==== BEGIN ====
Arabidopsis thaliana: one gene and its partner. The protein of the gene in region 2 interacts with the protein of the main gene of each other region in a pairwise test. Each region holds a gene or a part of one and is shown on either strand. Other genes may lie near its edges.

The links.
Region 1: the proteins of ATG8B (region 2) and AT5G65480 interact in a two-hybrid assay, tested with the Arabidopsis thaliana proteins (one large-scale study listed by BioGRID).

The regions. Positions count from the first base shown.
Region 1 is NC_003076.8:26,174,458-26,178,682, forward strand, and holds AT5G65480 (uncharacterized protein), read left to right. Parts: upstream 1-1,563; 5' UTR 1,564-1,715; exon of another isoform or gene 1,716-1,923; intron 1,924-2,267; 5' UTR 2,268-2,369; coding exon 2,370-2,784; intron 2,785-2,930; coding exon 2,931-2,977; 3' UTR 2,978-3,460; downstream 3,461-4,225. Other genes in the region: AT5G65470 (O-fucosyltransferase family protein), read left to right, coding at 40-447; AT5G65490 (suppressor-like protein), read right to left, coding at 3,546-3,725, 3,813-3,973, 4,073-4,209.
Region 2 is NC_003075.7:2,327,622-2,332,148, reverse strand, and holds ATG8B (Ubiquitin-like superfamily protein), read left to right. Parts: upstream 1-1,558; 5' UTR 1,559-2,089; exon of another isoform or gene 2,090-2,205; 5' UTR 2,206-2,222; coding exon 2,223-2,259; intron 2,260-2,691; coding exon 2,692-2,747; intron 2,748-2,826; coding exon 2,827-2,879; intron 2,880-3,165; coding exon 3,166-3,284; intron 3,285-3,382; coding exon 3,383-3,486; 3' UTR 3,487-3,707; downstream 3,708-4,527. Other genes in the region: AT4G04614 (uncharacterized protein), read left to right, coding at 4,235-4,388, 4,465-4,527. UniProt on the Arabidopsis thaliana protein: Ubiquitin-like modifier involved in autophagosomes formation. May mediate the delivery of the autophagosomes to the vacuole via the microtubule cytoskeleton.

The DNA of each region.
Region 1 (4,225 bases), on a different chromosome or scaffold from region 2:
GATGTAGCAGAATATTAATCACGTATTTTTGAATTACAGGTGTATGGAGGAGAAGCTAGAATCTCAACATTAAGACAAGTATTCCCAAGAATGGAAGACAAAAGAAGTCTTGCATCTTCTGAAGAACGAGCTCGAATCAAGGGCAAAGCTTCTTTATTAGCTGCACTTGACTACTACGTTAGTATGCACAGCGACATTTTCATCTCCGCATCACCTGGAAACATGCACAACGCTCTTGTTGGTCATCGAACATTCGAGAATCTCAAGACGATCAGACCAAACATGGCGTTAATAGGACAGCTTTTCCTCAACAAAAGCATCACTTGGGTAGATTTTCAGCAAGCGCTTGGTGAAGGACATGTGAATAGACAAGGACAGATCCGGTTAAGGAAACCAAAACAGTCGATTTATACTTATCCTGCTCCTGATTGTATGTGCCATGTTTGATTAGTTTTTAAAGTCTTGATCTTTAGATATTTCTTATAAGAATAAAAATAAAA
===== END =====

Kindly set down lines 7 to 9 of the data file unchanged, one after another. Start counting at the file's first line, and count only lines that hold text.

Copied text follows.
The DNA of each region.
Region 1 (4,225 bases), on a different chromosome or scaffold from region 2:
GATGTAGCAGAATATTAATCACGTATTTTTGAATTACAGGTGTATGGAGGAGAAGCTAGAATCTCAACATTAAGACAAGTATTCCCAAGAATGGAAGACAAAAGAAGTCTTGCATCTTCTGAAGAACGAGCTCGAATCAAGGGCAAAGCTTCTTTATTAGCTGCACTTGACTACTACGTTAGTATGCACAGCGACATTTTCATCTCCGCATCACCTGGAAACATGCACAACGCTCTTGTTGGTCATCGAACATTCGAGAATCTCAAGACGATCAGACCAAACATGGCGTTAATAGGACAGCTTTTCCTCAACAAAAGCATCACTTGGGTAGATTTTCAGCAAGCGCTTGGTGAAGGACATGTGAATAGACAAGGACAGATCCGGTTAAGGAAACCAAAACAGTCGATTTATACTTATCCTGCTCCTGATTGTATGTGCCATGTTTGATTAGTTTTTAAAGTCTTGATCTTTAGATATTTCTTATAAGAATAAAAATAAAA